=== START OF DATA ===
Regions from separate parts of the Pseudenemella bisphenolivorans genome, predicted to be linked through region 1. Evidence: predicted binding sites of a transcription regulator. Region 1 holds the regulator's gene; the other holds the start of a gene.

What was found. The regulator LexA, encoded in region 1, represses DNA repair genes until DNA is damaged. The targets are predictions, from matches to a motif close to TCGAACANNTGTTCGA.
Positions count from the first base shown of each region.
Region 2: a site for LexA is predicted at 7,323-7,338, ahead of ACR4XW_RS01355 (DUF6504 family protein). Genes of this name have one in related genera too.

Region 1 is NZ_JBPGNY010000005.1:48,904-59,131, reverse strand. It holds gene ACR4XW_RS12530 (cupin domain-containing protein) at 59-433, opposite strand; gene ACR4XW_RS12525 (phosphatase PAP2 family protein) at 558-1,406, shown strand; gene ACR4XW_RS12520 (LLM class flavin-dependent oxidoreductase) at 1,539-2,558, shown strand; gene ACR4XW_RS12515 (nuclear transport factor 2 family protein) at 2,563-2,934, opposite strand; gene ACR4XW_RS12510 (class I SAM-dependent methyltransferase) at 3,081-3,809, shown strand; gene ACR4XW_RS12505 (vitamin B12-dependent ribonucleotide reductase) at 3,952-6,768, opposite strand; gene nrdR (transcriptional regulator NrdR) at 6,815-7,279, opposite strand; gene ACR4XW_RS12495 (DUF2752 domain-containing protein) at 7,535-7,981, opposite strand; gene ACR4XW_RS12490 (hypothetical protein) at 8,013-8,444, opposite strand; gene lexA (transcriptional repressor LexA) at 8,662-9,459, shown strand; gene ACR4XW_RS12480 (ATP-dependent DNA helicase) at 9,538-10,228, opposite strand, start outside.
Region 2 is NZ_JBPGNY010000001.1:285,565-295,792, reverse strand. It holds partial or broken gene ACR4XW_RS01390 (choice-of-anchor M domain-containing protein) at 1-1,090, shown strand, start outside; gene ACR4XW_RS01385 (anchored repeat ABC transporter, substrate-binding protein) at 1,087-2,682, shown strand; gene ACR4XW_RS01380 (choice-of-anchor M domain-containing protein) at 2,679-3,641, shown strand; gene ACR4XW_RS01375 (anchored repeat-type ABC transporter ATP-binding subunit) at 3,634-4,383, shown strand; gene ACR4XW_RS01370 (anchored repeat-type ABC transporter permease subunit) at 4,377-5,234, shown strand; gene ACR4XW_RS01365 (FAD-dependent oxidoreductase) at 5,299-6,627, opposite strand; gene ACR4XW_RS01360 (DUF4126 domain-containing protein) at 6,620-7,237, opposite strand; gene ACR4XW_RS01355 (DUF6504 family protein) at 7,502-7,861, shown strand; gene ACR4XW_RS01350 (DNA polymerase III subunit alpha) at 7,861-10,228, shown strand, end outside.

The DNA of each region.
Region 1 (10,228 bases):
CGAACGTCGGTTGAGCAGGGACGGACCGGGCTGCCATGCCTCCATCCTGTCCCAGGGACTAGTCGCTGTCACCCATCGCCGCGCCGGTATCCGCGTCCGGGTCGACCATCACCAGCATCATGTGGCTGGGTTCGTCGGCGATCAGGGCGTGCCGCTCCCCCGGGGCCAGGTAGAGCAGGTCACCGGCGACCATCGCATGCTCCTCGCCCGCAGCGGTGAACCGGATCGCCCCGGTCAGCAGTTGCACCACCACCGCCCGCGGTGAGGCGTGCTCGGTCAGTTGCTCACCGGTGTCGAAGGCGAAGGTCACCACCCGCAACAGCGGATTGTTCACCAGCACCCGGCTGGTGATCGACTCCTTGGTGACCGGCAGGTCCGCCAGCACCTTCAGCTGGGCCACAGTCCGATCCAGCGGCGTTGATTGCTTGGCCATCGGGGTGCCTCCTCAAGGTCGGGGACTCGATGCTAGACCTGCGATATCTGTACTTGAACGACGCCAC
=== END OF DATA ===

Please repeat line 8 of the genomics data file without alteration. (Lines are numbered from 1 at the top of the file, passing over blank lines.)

Region 1 (10,228 bases):